Very solid, clinical, dry, scientific, didn’t-take-place-in-a-mountaintop-temple evidence has found that meditation can help to increase parasympathetic tone and reduce sympathetic tone — make you less “fight or flight” and more relaxed and ready to sleep. (Parasympathetic states are sometimes called “rest and digest” or “feed and breed” — and yes, digestion and sexual function also appear to improve when you’re less sympathetic.)(12)(13)(14)(15)
“Stretching, gentle yoga, and meditation are excellent the closer you get to bedtime,” adds Dr. Levy. “They help activate the part of your nervous system in charge of rest and relaxation, reduce stress, and reduce levels of the stress hormone cortisol. The less cortisol you have in your system, the easier it will be to fall and stay asleep.”
We’ve included some tips for meditation here, but focusing on the sensation of your breath leaving your nostrils is a very common tactic: “one” for in, “two” for out, “three” for in, up to ten breaths and starting over. (The mind wanders; it’s a lot harder than it sounds.) A full guide to meditating is beyond the scope of this article but Dr. Rabin firmly believes that focusing on your breath can help sleep to come when you’re lying in bed.
“Engaging in the breath pattern of a person who is asleep — roughly two to four breaths per minute, so one breath in and out every fifteen seconds — will put you to sleep in five to ten minutes almost every time,” he says. “It’s a technique to help control anxiety and get you into a more deescalated state, and it can radically improve your sleep.”
4) Stay Active
We know that we’re talking about recovering from workouts, but a lot of folks blast their nervous systems with intense exercise two or three times a week and stay inactive for the rest of the week. But regular activity has been shown to be crucial for improving sleep quality — and remember that quality is as important as quantity, here.(16)
“The best way to get deep sleep is being very active throughout the day,” says Dr. Rabin. “If you’re not active and you have restlessness when you go to bed, that’s when people get the least amount of deep sleep. There’s a lot to say about getting a lot of energy out during the day — getting it out of your body in a positive way will help to significantly improve your deep sleep.”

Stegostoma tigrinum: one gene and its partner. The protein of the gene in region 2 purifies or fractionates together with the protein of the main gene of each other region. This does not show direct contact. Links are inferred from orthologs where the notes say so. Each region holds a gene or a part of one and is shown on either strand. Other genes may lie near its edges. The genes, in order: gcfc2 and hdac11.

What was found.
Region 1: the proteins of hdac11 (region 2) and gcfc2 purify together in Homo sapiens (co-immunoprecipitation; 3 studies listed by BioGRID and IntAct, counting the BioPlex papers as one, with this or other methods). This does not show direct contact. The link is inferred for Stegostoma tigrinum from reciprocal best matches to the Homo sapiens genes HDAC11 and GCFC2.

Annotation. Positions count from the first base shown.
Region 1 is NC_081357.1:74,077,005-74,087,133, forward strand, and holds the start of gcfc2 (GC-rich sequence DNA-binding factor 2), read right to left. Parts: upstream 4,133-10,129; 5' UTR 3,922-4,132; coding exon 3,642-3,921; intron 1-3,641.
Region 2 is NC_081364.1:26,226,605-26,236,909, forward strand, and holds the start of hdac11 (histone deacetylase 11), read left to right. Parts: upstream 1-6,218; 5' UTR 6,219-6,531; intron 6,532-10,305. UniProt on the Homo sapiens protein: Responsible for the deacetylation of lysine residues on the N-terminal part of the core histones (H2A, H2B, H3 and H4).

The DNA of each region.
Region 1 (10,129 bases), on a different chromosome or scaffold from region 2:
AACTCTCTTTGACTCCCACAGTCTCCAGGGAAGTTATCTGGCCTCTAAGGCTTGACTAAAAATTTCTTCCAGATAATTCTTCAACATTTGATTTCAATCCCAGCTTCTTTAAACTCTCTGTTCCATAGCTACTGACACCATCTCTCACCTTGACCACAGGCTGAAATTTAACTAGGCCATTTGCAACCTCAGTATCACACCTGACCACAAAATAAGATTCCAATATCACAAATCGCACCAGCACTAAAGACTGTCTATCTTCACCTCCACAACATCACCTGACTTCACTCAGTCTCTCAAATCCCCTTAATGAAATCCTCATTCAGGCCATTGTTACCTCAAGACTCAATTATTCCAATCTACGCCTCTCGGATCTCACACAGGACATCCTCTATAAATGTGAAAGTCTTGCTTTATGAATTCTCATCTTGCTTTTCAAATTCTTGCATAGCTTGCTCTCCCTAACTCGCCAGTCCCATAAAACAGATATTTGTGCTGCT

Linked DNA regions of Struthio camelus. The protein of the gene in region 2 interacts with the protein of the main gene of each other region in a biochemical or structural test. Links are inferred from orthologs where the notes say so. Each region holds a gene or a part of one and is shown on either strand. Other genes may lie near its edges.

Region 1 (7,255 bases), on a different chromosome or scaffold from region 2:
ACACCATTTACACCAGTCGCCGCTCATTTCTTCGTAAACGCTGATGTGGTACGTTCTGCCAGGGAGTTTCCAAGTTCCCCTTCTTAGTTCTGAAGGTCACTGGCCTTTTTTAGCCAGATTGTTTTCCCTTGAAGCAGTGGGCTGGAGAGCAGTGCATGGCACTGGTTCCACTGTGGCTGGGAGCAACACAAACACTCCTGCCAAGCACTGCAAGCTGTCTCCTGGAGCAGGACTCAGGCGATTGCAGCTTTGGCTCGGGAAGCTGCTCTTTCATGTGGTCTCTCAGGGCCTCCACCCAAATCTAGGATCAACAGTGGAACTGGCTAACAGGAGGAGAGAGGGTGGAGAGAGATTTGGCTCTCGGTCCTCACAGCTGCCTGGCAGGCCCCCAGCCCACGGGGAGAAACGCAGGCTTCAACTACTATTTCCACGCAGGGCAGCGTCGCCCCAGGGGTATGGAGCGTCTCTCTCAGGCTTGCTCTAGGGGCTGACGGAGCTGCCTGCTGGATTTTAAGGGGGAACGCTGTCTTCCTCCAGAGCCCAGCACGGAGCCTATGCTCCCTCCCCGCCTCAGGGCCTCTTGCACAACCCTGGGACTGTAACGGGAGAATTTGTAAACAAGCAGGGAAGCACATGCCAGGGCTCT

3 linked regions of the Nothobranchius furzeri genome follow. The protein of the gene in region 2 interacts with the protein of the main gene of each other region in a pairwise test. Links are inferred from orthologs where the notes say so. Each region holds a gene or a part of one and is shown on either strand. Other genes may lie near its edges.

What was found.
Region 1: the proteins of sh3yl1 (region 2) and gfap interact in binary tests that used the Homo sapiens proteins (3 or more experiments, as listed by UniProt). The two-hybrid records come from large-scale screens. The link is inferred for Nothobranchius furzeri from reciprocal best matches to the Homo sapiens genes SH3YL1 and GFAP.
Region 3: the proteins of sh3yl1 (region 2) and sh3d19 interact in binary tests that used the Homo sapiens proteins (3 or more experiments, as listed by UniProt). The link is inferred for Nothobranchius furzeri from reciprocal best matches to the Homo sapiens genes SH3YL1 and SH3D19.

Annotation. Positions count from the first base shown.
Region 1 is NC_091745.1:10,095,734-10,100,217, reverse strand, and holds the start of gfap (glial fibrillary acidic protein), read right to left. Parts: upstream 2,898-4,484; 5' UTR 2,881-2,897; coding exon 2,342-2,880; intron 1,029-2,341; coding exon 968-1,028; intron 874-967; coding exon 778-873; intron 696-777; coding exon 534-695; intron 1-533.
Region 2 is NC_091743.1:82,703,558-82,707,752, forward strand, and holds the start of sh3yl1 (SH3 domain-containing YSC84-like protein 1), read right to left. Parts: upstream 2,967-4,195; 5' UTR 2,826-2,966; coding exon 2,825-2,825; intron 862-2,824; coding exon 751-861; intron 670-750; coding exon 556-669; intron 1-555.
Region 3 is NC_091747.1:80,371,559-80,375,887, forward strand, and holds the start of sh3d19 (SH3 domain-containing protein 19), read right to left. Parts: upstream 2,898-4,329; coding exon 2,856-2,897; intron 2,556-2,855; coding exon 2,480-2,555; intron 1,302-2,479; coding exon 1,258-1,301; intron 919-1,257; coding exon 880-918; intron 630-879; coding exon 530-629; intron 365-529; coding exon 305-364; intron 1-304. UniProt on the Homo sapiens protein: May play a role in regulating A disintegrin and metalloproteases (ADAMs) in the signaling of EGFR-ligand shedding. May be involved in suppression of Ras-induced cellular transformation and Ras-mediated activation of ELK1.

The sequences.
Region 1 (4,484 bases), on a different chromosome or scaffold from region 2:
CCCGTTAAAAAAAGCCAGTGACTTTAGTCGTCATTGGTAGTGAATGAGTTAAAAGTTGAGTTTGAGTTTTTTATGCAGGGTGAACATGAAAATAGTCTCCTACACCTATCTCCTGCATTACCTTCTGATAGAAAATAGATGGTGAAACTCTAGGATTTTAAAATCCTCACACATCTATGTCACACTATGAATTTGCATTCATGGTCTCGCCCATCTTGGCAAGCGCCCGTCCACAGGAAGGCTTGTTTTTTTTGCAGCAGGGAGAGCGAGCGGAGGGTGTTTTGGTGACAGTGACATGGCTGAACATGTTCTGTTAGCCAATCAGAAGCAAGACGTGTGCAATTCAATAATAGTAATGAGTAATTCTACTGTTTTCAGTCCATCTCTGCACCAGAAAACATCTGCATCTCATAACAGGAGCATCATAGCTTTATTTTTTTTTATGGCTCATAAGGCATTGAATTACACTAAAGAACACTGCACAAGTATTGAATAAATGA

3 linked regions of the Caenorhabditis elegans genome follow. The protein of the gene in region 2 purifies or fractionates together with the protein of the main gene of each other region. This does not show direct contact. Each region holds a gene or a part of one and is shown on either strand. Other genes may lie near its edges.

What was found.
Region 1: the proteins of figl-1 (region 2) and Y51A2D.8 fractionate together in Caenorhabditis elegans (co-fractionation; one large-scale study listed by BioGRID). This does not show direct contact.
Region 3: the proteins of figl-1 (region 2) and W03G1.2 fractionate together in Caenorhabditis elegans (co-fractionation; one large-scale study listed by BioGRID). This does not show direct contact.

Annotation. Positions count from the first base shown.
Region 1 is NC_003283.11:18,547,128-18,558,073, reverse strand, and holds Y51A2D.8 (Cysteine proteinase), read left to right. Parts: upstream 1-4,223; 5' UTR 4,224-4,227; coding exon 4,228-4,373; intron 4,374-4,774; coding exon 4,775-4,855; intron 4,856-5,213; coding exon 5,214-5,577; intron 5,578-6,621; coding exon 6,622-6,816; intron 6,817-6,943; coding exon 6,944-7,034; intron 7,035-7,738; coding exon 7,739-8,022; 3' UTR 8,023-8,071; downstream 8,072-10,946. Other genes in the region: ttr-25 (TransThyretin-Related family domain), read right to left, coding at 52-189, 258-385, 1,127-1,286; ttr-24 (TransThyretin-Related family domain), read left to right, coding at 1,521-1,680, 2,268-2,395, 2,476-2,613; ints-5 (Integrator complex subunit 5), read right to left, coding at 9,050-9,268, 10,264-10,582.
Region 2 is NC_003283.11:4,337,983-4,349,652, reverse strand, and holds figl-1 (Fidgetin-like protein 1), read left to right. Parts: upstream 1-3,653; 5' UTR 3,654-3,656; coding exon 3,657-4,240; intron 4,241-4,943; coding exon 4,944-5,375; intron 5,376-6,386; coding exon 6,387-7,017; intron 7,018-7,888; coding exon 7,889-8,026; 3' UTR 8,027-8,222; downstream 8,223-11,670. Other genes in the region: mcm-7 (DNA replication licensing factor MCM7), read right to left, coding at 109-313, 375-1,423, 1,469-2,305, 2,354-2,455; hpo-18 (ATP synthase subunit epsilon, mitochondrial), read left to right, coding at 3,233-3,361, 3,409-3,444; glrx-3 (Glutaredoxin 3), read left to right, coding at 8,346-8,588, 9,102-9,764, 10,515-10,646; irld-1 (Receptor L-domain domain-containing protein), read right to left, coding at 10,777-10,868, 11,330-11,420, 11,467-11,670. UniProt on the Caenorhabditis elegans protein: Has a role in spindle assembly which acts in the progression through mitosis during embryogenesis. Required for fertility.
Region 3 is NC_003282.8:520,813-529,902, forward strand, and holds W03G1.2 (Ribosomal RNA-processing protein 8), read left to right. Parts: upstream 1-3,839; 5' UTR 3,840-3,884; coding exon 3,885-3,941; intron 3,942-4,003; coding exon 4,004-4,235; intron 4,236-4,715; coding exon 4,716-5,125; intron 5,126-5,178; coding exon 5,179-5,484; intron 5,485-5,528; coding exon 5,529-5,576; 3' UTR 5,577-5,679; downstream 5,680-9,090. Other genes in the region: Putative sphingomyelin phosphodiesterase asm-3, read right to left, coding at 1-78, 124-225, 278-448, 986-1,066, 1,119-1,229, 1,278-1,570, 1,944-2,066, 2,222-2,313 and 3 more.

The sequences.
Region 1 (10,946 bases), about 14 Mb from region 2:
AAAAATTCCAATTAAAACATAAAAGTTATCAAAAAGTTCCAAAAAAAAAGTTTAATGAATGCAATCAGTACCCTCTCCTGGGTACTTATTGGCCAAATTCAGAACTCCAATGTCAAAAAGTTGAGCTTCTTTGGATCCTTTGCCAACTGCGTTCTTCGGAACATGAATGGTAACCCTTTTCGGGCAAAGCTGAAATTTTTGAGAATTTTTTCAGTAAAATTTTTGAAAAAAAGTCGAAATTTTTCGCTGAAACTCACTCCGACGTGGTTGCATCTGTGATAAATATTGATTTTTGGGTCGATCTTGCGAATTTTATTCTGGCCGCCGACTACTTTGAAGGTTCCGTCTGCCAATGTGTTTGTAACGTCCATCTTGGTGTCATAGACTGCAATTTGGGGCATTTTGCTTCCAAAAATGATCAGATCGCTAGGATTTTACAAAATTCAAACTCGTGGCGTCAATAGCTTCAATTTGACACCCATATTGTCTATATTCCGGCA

On days you’re not lifting heavy, consider a light circuit of bodyweight exercises, yoga, or a few miles of walking. In addition to helping sleep quality and heart health, this will also increase blood flow, send nutrients to your muscles, and potentially improve recovery.(17)(18)
[Related: 6 Reasons Walking Is the Most Underrated Exercise]
5) Consider Supplements
There are prescription drugs that help people fall asleep, but there are some nutrients and compounds that can be easily found in nature and can be very effective for sleep.
Magnesium is a really popular one. This mineral, which is found in high amounts in leafy greens and legumes, has strong links with improving sleep onset and possibly anxiety as well.(19)(20) (It’s sometimes called the “relaxation nutrient.”) You can eat a lot of spinach and lentils, but magnesium supplements in the hour before bed might be useful as well.
Another popular option is melatonin, a hormone the body produces to help you fall asleep. It can be thrown off by a lot of artificial light or a disturbed sleep cycle, but it’s available over the counter in pill form and can be a useful, inexpensive option.
“You take it an hour before bed, most people don’t need more than one to three milligrams,” says Dr. Rabin. “If you take it at the same time every day over a period of a few weeks, it will help regulate your sleep cycles.”
He also likes 5-HTP, which appears to help stimulate the production of serotonin. Due to serotonin’s link with happiness — or perhaps more accurately, contentment — 5-HTP is a popular appetite suppressant, but it may also help with sleep onset as well.(21)(22)
[Related: The Lifter’s Guide to Magnesium Supplements]
6) Manipulate Your Food and Fluid Intake
This takes trial and error. There’s evidence that eating (and therefore digesting) before bed can disturb sleep for some individuals, while others have found that carbohydrates before bed can help to facilitate sleep because they may help to transport tryptophan, an amino acid associated with slumber.(23) If staying asleep is hard, you may want to stop drinking fluids after dinner so that you’re not awoken by a full bladder. Others, meanwhile, find bedtime milk useful for sleep because of its tryptophan content.
Basically, if sleep is eluding you, it’s worth manipulating when and what you eat and drink to see if it improves your situation. Be mindful of what you’re doing and the effects it’s having.
Which is a fine way to conclude this article. Different approaches work for different people, so the most important thing to remember is to try something for a few days or weeks, monitor what changes (if anything), and if you still aren’t sleeping well, keep trying other approaches.
But above all, chat with your doctor if you’re chronically missing sleep and are concerned something is amiss.
Featured image via LMproduction/Shutterstock